Refinitiv, one of the largest providers of financial markets data and infrastructure, has recently published their inaugural Financing a Sustainable Future in Asia report. Said report is the first in a series that will focus on environmental, social, and governance (ESG) performance of the largest companies across the Asia region. This first edition report places particular emphasis on environmental performance metrics.
The report finds that Asia’s largest companies are comparable with their global peers in reporting on environmental sustainability, with the average environment score1 for the Asia region (62.34) slightly exceeding the global average (59.6). Out of the eight Asian markets studied, companies in Hong Kong recorded the best overall performance in Asia with an average score of 70.06, followed by South Korea (64.57) and India (63.12).
However, the report shows a clear gap between intention and action. A greater portion of Asian companies have policies on emissions, waste management, and water efficiency, than those with actual targets for improvement.
In addition, the report also highlighter that Asian businesses are making considerable progress in creating ethical supply chains. The largest increase in companies with supply chain policies has been in Singapore, which saw a 40 per cent jump over five years, from 15 per cent in FY2013 to 55 per cent in FY2017. However, Singapore is lagging slightly behind in the production of environmentally conscious products; with roughly 40 per cent of companies developing environmentally goods and services compared to 56 per cent in the Asia region.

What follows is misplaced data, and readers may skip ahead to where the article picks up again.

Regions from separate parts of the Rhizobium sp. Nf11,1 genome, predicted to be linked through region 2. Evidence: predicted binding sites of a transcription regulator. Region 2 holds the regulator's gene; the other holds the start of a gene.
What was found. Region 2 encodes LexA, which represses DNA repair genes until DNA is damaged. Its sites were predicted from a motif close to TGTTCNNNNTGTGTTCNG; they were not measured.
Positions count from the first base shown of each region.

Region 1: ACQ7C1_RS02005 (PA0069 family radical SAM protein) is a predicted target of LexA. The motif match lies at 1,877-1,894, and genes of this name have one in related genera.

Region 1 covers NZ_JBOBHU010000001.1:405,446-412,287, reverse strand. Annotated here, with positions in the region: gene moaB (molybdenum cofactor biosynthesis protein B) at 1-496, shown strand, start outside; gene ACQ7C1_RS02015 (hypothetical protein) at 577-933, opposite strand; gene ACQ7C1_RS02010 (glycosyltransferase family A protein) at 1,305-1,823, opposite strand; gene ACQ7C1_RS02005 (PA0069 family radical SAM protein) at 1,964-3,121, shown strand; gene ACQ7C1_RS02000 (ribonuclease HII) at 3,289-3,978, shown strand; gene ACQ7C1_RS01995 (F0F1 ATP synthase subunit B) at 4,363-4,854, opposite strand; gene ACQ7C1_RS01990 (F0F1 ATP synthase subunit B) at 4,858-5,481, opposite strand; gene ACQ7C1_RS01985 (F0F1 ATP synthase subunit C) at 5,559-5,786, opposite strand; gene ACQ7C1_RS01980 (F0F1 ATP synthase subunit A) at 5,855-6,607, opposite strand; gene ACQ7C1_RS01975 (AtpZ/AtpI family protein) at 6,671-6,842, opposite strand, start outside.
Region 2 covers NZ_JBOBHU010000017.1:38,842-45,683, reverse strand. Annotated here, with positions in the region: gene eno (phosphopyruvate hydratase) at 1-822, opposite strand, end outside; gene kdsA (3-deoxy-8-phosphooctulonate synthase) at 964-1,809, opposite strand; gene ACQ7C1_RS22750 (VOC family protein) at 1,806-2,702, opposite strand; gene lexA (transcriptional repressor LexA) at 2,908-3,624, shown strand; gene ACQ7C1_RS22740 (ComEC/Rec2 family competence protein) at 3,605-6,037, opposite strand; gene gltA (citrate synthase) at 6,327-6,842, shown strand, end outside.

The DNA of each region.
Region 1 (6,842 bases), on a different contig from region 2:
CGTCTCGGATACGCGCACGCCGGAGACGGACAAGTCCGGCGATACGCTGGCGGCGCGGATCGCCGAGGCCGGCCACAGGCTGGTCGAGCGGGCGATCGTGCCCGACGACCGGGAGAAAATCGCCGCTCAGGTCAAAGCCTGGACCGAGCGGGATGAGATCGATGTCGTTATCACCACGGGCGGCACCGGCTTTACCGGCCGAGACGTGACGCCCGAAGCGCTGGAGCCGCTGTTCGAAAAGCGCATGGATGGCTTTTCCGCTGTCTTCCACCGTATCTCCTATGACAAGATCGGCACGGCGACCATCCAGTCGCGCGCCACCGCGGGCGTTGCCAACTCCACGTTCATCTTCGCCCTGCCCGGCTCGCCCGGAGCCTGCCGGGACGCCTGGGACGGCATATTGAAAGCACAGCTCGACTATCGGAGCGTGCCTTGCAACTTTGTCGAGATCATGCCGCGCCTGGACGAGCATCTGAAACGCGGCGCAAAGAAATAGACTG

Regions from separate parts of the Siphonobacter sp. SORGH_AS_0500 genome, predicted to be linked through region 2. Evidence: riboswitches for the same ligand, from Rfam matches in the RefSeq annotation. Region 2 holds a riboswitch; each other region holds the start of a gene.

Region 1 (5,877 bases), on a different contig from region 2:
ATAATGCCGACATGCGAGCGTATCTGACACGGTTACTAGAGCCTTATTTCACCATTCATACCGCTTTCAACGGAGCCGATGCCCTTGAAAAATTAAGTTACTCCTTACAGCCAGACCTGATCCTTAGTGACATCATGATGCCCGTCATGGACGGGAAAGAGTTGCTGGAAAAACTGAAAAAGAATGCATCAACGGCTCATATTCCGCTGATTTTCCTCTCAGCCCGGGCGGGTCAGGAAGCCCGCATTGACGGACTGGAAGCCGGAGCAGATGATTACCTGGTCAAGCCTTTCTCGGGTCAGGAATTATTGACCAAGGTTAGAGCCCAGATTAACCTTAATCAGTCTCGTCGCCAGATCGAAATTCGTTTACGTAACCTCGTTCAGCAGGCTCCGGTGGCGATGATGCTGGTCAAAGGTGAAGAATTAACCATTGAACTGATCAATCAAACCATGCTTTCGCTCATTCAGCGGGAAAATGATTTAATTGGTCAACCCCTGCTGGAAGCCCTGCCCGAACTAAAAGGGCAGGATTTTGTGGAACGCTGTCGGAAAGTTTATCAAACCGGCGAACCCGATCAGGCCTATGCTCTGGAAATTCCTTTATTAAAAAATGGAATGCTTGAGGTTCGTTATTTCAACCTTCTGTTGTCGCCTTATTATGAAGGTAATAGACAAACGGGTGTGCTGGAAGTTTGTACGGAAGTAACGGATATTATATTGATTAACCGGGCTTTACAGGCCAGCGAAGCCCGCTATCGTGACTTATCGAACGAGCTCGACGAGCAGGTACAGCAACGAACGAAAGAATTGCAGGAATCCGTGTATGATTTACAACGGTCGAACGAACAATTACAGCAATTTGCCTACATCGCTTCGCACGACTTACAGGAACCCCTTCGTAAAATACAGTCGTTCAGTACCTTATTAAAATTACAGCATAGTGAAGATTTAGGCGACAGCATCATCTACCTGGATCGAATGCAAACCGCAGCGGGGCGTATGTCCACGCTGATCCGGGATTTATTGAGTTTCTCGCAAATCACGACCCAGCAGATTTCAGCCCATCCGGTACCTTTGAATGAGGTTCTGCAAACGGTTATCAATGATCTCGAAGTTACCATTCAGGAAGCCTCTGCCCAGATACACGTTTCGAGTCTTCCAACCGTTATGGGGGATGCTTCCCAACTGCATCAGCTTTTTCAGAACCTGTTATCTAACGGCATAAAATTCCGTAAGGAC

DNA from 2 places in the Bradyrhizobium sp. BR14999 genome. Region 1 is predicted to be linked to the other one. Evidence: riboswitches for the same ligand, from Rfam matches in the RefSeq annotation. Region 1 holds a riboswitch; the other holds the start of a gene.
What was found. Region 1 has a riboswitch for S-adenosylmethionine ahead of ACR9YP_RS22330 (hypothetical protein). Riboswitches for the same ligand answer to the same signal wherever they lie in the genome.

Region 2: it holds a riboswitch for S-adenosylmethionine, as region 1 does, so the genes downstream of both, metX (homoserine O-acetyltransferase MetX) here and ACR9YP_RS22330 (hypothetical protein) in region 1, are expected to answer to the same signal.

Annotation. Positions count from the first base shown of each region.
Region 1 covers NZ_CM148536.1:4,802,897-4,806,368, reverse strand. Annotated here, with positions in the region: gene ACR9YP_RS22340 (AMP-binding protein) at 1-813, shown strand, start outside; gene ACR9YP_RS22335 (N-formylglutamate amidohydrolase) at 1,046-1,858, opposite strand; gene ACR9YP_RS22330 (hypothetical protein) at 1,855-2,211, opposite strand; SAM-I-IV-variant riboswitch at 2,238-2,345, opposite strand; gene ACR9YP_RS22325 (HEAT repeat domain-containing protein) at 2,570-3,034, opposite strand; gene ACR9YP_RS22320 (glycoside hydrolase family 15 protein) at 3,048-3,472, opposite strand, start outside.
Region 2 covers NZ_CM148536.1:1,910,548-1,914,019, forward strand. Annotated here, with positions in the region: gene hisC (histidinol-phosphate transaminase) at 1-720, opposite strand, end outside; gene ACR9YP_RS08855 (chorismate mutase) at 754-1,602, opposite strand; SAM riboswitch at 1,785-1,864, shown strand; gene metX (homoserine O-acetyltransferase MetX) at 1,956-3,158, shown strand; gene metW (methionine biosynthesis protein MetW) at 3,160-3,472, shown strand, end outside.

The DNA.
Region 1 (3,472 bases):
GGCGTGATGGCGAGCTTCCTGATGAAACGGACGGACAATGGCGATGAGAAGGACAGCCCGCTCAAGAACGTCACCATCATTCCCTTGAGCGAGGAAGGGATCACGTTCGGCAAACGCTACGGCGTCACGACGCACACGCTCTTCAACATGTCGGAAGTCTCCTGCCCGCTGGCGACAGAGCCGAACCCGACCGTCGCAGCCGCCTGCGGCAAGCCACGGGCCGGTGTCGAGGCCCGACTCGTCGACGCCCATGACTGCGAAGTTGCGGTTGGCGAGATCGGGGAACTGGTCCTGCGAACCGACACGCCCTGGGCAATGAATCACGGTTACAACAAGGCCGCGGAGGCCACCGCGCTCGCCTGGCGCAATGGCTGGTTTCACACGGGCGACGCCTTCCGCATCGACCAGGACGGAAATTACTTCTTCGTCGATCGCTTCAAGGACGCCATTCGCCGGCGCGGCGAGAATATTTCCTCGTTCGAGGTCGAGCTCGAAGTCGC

Biodiversity is the area where most Asian companies are lacking; though the global statistic is not promising either. Only 24 per cent of companies globally are measuring biodiversity impact with 29 per cent in Asia measuring this. Across the region, Japanese companies are the most advanced in this area, with 40 per cent measuring biodiversity impact, and Taiwan the lowest at 12 per cent.
“With Asia set to lead global economic growth in the coming decade, the region’s companies and business leaders will play a prominent role in the sustainable development agenda. As many of the world’s most pressing environmental and social concerns, such as climate change and social inequality, reach critical junctures, it is important that companies take their responsibilities seriously. ESG data and transparency play an important role to drive and influence the changes required to sustain future economic and social growth,” said Elena Philipova, Global Head of ESG at Refinitiv.